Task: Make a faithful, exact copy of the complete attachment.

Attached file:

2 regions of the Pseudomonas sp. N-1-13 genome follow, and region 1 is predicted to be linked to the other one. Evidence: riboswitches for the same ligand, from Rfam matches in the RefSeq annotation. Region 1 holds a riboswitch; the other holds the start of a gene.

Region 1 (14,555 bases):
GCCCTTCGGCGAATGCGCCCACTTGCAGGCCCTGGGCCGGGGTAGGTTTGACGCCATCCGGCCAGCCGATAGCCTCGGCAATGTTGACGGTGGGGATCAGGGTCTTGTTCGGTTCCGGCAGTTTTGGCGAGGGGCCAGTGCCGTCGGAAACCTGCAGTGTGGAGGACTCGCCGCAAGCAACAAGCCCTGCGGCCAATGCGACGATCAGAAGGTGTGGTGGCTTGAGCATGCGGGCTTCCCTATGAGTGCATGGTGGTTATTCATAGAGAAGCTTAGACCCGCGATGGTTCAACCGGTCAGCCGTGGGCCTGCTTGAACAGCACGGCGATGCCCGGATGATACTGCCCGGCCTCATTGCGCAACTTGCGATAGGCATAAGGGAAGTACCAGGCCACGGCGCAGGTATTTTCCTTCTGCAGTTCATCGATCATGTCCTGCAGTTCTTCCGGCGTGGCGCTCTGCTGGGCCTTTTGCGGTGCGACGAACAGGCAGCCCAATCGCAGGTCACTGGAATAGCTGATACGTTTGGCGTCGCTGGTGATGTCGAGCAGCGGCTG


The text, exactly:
2 regions of the Pseudomonas sp. N-1-13 genome follow, and region 1 is predicted to be linked to the other one. Evidence: riboswitches for the same ligand, from Rfam matches in the RefSeq annotation. Region 1 holds a riboswitch; the other holds the start of a gene.

Region 1 (14,555 bases):
GCCCTTCGGCGAATGCGCCCACTTGCAGGCCCTGGGCCGGGGTAGGTTTGACGCCATCCGGCCAGCCGATAGCCTCGGCAATGTTGACGGTGGGGATCAGGGTCTTGTTCGGTTCCGGCAGTTTTGGCGAGGGGCCAGTGCCGTCGGAAACCTGCAGTGTGGAGGACTCGCCGCAAGCAACAAGCCCTGCGGCCAATGCGACGATCAGAAGGTGTGGTGGCTTGAGCATGCGGGCTTCCCTATGAGTGCATGGTGGTTATTCATAGAGAAGCTTAGACCCGCGATGGTTCAACCGGTCAGCCGTGGGCCTGCTTGAACAGCACGGCGATGCCCGGATGATACTGCCCGGCCTCATTGCGCAACTTGCGATAGGCATAAGGGAAGTACCAGGCCACGGCGCAGGTATTTTCCTTCTGCAGTTCATCGATCATGTCCTGCAGTTCTTCCGGCGTGGCGCTCTGCTGGGCCTTTTGCGGTGCGACGAACAGGCAGCCCAATCGCAGGTCACTGGAATAGCTGATACGTTTGGCGTCGCTGGTGATGTCGAGCAGCGGCTG